International Connectivity in the Age of COVID

by Monty Hagler

One of the defining traditions of being a partner in the Worldcom Public Relations Group is gathering every spring with more than 100 other agency leaders to share best practices, collaborate on projects and jointly fund research projects such as the Worldcom Confidence Index, which deploys artificial intelligence to analyze sentiments from 54,000 global CEOs and CMOs.

Worldcom Zoom call

As with all other traditions over the past year, the 2020 Worldcom meeting scheduled in Malaysia was cancelled and our recent 2021 global meeting was held virtually. Partners logged onto Zoom from nearly every time zone and there was robust discussion on important initiatives as we reconnected with old friends and welcomed new partners.

RLF Communications joined Worldcom in 2010 because of a compelling need to help our clients understand local markets in other parts of the globe and access a broader variety of resources to accomplish their business objectives. Those needs have only increased over the past decade as we become an even more global society. I’m currently serving on the Global board and as chair of the Americas region which stretches from Chile to Canada. I learn something new in every conversation, every interaction I have with my partners, and that makes me a better counselor and strategic advisor to my team and clients.

The annual meeting and regional meetings in the fall are important because Worldcom is made up of more than dots on a global map. We know, trust and value our partners. I’ve met with virtually every agency head, and spent time getting to know them and what they represent. I count on them to respond when I reach out. And they know they can count on me.

Because of the pandemic, one of the biggest shifts taking place is discussion about physical offices and remote working. Virtually every large company in the US has kept employees home for nearly a year, and many of them have no plans to bring staff back to the office for at least another six months. Many studies, such as a recent McKinsey white paper, are showing that for highly skilled professionals that utilize technology, there will likely be a permanent shift in how, where and when we reengage in office settings.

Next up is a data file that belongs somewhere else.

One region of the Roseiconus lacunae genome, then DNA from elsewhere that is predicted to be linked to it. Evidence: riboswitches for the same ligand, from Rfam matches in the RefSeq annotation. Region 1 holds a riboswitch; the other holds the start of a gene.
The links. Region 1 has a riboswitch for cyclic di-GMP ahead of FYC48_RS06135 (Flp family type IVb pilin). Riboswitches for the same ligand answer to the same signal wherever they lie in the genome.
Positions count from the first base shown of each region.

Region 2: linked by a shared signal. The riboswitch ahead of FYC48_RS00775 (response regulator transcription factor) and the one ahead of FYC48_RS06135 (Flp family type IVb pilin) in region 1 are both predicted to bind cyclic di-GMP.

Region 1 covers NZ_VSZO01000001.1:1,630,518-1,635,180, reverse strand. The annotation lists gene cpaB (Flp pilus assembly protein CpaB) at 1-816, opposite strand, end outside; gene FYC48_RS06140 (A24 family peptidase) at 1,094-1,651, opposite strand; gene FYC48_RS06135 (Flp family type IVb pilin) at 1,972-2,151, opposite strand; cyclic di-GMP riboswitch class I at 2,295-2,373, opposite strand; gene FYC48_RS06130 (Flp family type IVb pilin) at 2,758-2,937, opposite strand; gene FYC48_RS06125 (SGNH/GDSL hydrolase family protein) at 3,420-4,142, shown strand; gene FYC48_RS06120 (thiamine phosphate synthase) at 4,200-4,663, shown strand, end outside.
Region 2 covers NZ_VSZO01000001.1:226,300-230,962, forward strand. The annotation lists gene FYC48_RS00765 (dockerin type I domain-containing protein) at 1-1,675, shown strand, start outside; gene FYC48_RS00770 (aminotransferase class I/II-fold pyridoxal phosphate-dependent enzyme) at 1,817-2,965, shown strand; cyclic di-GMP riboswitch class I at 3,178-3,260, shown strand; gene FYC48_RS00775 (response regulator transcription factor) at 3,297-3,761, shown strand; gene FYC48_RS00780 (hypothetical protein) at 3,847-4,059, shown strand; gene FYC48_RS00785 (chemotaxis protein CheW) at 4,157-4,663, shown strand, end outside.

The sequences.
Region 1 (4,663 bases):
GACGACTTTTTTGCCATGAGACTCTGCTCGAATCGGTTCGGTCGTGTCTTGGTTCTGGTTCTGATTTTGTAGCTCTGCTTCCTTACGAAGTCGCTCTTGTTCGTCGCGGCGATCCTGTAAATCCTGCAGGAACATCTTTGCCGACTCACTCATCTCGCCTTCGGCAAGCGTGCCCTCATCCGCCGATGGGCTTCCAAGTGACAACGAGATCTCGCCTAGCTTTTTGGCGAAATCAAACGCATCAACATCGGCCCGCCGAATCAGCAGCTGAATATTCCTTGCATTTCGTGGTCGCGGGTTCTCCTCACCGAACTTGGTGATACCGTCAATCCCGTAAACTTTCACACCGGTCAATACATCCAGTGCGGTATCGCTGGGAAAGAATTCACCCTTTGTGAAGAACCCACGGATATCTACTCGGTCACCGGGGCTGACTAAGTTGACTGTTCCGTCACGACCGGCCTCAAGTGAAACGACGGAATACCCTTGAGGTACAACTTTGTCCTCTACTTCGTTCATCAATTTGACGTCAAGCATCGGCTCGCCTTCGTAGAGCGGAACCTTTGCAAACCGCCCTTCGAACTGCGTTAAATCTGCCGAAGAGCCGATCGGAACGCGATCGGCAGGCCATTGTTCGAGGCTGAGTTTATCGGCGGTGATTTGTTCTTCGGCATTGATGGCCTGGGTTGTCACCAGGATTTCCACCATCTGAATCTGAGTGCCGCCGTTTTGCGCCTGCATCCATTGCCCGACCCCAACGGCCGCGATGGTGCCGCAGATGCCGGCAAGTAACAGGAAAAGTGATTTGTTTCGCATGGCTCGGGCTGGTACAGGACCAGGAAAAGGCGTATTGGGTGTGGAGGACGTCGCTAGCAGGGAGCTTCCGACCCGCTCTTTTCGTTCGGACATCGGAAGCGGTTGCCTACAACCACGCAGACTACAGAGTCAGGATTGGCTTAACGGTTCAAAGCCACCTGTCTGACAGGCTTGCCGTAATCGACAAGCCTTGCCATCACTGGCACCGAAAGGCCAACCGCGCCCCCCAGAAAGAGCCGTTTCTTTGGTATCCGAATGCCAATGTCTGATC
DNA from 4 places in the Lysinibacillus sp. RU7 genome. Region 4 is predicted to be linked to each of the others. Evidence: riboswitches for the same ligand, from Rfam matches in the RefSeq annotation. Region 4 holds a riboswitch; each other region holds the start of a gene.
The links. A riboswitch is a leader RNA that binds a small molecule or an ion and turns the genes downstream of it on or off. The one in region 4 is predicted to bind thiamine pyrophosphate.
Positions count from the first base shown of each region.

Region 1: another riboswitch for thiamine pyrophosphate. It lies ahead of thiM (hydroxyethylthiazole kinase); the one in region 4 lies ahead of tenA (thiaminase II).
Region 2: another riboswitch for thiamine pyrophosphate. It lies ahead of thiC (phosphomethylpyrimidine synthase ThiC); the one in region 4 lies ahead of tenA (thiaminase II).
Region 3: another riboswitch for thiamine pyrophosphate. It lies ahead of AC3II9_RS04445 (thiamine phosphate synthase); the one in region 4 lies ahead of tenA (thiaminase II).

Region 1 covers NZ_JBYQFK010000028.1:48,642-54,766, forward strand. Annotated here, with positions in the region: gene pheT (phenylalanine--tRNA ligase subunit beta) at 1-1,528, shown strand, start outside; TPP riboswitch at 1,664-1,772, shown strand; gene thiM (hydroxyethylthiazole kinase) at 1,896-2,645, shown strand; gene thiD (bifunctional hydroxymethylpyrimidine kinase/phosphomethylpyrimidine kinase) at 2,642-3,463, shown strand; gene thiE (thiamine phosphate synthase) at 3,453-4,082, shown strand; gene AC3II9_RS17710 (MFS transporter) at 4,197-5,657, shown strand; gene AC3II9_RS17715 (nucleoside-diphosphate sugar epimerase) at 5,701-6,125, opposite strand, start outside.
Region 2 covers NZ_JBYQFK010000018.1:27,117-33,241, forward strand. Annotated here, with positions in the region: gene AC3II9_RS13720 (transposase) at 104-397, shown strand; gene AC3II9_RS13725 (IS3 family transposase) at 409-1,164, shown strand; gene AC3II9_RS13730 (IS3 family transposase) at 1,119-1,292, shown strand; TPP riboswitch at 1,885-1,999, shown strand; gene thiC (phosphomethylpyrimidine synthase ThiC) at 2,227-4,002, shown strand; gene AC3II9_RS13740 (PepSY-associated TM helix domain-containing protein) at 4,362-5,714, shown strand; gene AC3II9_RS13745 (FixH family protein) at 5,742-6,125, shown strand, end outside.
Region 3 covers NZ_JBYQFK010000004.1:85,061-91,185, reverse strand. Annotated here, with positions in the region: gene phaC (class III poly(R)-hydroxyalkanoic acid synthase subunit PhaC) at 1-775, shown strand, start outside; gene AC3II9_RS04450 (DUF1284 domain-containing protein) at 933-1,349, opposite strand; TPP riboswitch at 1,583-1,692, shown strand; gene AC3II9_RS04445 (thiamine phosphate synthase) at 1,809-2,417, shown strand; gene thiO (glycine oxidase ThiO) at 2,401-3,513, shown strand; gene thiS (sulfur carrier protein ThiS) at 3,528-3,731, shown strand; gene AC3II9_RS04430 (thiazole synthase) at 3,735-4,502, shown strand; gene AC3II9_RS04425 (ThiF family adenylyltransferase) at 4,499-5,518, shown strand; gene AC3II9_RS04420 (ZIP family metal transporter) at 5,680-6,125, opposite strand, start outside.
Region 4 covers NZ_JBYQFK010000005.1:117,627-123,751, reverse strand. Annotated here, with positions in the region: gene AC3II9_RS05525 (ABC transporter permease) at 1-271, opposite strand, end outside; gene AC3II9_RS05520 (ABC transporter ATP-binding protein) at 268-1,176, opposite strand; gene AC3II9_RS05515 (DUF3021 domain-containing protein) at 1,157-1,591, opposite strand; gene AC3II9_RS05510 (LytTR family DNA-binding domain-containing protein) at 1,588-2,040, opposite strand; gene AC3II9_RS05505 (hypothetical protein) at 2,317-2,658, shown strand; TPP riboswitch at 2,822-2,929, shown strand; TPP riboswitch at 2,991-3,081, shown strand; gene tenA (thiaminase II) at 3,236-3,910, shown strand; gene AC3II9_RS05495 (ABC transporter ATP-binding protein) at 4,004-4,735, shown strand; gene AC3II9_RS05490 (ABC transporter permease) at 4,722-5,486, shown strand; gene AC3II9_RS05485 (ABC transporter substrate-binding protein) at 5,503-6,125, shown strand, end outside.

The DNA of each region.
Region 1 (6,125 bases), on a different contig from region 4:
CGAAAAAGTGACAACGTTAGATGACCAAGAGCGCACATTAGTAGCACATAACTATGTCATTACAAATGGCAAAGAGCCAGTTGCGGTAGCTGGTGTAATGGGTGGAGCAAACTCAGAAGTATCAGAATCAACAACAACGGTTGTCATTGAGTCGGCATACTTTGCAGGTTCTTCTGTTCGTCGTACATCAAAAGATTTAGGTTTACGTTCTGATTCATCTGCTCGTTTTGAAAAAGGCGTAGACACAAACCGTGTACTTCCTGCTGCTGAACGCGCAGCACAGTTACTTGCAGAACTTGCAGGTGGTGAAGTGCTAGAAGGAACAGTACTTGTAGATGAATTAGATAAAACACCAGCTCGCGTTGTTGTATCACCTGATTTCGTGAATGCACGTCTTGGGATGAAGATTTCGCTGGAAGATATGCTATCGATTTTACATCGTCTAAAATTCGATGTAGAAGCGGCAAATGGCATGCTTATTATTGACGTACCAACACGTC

We cannot and should not try to put the remote workplace genie back in the bottle, but I believe there are significant drawbacks to moving to an all-virtual workforce in industries where in-person collaboration, cooperation and trust are the glue that holds the work together. The longer we create distance between teams, the more cracks are going to appear in the system. We found that to be true at RLF after 3 months working remotely, which is why I made the decision to bring everyone back to the office in June. We social distance in meetings, we wear masks when sitting close, we have glass panels between workstations, and we sit in separate rooms for client calls. But we are together to brainstorm, debate, laugh, plan, encourage, proofread and engage. It makes a world of difference. It makes us better for our clients and each other.

One of my favorite Harvard Business Review articles by Alan Webber back in 1993 drilled the point that in a knowledge economy, the most important work is conversation. Something important is lost when conversation only happens at a distance, no matter how easy it is to meet virtually through Zoom, Teams, Meets, Slacks and other such platforms.

For my part, I look forward to reconnecting – face-to-face — with my Worldcom partners when it is safe and appropriate to do so.